Interesting information tied into possible relocation of Expos
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I really needed to read something like this today:
Four Major League Baseball franchises are up for sale, including the Montreal Expos, which has been operated by the league since Jeffrey Loria traded the franchise for the Florida Marlins a year ago. Although league officials have said it wants to find the team a new home and owner by the All-Star break, they might not be able to even if there is a willing buyer and eager city.
That's because the federal racketeering and fraud case brought in July by 14 former Montreal Expos owners against former owner and current Marlins owner Jeffrey Loria as well as MLB commissioner Bud Selig and chief operating officer Bob DuPuy is still pending. "If they try to move the team, the judge has told us to file a preliminary injunction to stop them from moving and we intend to do that," said Jeffrey Kessler, a partner at Weil, Gotshal & Manges which represents the plaintiffs.
I think I will e-mail this article to Mike Crowley to be forwarded to Steve Schott, just in case he is not aware of this tiny detail. Didn't he say he was hopeful and waiting the Expos would be allowed to move so he can do the same and relocate the A's to the South Bay? Good luck Mr. Schott.
Meanwhile, MLB is looking at how much interest and money the cities want to put into a ballpark in order to host the Expos.
Wow. 50 - 80% on one hand, $300M on the other. I think Stevie's going to bed with a smile on his face. He's got leverage.
BD, if I were Stevie, I would not smile or think they have a cakewalk ahead of them...
The BP Premium today has a very interesting article written by Doug Pappas. It is titled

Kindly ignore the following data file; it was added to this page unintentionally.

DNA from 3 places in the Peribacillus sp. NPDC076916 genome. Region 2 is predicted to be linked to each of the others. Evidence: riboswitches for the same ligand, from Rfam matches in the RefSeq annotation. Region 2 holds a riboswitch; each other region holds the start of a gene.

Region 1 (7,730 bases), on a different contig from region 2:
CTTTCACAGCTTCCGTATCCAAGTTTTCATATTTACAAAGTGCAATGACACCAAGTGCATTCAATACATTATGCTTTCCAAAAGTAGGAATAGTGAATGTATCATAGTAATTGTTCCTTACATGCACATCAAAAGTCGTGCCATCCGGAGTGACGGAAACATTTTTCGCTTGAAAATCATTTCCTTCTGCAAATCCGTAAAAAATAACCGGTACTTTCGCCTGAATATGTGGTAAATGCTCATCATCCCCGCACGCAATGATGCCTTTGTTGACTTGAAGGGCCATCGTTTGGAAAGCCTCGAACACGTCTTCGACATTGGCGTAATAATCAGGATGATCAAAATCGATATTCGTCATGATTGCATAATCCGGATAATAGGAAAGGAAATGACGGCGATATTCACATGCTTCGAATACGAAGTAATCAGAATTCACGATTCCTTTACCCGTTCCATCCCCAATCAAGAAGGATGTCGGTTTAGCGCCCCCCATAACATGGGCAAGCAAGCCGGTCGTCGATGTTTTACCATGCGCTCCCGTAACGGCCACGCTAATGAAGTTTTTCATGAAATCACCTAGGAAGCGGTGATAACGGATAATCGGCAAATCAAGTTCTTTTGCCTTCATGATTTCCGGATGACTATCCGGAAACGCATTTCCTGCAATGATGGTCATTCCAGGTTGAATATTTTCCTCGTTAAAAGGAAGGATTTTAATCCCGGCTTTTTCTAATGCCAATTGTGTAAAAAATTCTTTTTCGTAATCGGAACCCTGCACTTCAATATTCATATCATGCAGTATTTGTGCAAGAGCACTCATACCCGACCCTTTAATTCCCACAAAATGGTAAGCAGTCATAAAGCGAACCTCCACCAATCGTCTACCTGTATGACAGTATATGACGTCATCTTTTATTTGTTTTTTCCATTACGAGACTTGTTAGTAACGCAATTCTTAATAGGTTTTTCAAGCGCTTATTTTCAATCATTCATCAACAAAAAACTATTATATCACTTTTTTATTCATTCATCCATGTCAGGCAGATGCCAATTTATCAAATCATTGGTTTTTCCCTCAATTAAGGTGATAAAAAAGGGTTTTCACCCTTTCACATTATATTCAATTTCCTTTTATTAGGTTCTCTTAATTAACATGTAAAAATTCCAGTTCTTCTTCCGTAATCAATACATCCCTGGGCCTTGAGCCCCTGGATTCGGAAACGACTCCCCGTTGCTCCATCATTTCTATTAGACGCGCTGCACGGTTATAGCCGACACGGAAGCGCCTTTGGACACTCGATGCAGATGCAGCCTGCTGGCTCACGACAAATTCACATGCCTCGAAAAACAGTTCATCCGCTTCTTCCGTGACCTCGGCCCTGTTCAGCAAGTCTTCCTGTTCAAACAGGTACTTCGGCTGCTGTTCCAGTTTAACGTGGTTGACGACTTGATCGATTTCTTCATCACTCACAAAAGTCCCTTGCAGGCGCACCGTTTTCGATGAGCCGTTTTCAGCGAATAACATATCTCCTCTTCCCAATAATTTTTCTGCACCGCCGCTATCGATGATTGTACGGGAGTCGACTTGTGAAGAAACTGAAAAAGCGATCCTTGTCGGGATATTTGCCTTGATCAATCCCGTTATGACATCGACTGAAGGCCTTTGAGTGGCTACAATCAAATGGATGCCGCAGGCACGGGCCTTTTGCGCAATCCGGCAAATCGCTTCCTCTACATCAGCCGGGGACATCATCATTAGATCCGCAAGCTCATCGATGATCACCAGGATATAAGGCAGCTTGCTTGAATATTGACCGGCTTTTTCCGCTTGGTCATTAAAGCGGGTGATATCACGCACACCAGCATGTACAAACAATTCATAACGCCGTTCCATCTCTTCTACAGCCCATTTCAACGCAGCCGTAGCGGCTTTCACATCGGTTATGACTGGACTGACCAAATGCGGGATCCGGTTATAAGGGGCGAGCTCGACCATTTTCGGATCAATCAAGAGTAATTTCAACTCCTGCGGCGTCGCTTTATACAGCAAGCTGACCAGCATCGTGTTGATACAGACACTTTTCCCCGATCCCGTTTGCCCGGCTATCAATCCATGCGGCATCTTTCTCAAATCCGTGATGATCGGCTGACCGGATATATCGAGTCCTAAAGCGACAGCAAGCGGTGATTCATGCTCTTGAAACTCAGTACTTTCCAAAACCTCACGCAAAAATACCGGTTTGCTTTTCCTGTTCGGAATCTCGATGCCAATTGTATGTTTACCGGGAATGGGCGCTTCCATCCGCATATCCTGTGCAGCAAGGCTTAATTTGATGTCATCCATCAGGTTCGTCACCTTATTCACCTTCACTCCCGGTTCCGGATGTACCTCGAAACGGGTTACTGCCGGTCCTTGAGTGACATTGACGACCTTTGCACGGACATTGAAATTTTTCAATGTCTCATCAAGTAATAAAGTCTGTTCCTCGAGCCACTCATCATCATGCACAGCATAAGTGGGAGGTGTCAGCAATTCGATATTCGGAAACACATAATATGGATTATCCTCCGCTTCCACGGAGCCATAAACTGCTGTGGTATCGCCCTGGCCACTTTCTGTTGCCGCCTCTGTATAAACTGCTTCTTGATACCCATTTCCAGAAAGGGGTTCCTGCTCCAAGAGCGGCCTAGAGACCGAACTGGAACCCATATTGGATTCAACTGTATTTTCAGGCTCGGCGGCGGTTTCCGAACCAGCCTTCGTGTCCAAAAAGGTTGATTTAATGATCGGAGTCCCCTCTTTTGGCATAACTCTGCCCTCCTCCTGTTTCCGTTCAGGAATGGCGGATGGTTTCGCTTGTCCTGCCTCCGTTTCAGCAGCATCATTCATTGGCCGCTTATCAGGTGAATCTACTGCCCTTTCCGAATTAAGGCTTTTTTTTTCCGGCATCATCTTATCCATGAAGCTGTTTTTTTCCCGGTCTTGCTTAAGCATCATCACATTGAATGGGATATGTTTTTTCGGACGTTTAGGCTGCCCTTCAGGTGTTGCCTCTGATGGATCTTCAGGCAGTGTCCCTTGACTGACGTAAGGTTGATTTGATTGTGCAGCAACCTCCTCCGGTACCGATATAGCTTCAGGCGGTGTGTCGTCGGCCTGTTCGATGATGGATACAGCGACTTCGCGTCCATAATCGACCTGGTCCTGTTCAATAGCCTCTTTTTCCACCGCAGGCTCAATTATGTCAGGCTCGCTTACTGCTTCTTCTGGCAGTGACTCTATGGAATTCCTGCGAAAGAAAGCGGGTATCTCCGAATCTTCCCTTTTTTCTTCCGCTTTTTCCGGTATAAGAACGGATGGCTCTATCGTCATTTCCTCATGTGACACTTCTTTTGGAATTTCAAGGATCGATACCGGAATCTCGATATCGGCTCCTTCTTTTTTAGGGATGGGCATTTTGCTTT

Cognitive Dissonance -Exposing MLB's Contraction Plan.
Unfortunately I can't link the article since it is now a paid service by BP and protected by their rights.
Among some very interesting issues he discusses how originally MLB identified 18 teams as contraction candidates and by Dec 2000 the list was down to 8 teams after their lawyers and bean counters sent their 12-page memo with summary of team leases, tv and radio contracts and other key issues of each of the targeted teams.
By July 2001 they narrowed it down to the Final 4 which was actually 5 since it was their intention to combine Oakland and the Angels. The other 3 teams considered for contraction the Twins, Expos and TB so the Angels would be the fourth team by becoming the Anaheim A's.
What I really found very interesting was that in evaluating the potential legal and political fallout, the author mentions that MLB actually
had begun to rate baseball writers on a scale of one to 10 for their support of contraction and of the Commissioner.
Unfortunately the actual information and result of the rating has not been made public, leaving us to just guess at the results of this rating.
He does however conclude this:
These documents, and probably many more which have yet to be disclosed, drive the final stake into MLB's claim that contraction was motivated by economic necessity. In fact, it was a calculated, anticompetitive abuse of MLB's monopoly power. MLB intended to restrict output by buying out some owners at a premium (a premium which would have been unnecessary if, as MLB insisted, these clubs were on the verge of bankruptcy), while the rest would enjoy larger shares from the common Central Fund.